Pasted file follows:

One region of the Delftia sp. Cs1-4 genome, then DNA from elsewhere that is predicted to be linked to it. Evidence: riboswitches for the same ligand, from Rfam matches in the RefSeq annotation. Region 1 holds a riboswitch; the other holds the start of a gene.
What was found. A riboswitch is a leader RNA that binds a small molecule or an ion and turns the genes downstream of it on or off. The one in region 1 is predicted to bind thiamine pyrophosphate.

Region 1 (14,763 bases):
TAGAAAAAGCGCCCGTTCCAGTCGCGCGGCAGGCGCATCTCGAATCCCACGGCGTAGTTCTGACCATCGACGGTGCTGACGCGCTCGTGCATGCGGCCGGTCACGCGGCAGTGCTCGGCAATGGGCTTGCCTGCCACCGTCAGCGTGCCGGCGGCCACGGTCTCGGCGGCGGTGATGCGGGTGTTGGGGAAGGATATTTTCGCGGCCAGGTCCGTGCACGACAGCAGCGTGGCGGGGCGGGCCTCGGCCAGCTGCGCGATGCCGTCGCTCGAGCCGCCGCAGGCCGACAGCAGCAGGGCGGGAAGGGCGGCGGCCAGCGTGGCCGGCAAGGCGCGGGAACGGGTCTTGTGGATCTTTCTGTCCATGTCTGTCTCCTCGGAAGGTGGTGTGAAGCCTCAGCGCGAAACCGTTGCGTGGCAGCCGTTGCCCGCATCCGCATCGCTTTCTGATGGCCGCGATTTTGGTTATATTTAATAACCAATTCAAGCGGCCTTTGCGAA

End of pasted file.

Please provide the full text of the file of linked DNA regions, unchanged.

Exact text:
One region of the Delftia sp. Cs1-4 genome, then DNA from elsewhere that is predicted to be linked to it. Evidence: riboswitches for the same ligand, from Rfam matches in the RefSeq annotation. Region 1 holds a riboswitch; the other holds the start of a gene.
What was found. A riboswitch is a leader RNA that binds a small molecule or an ion and turns the genes downstream of it on or off. The one in region 1 is predicted to bind thiamine pyrophosphate.

Region 1 (14,763 bases):
TAGAAAAAGCGCCCGTTCCAGTCGCGCGGCAGGCGCATCTCGAATCCCACGGCGTAGTTCTGACCATCGACGGTGCTGACGCGCTCGTGCATGCGGCCGGTCACGCGGCAGTGCTCGGCAATGGGCTTGCCTGCCACCGTCAGCGTGCCGGCGGCCACGGTCTCGGCGGCGGTGATGCGGGTGTTGGGGAAGGATATTTTCGCGGCCAGGTCCGTGCACGACAGCAGCGTGGCGGGGCGGGCCTCGGCCAGCTGCGCGATGCCGTCGCTCGAGCCGCCGCAGGCCGACAGCAGCAGGGCGGGAAGGGCGGCGGCCAGCGTGGCCGGCAAGGCGCGGGAACGGGTCTTGTGGATCTTTCTGTCCATGTCTGTCTCCTCGGAAGGTGGTGTGAAGCCTCAGCGCGAAACCGTTGCGTGGCAGCCGTTGCCCGCATCCGCATCGCTTTCTGATGGCCGCGATTTTGGTTATATTTAATAACCAATTCAAGCGGCCTTTGCGAA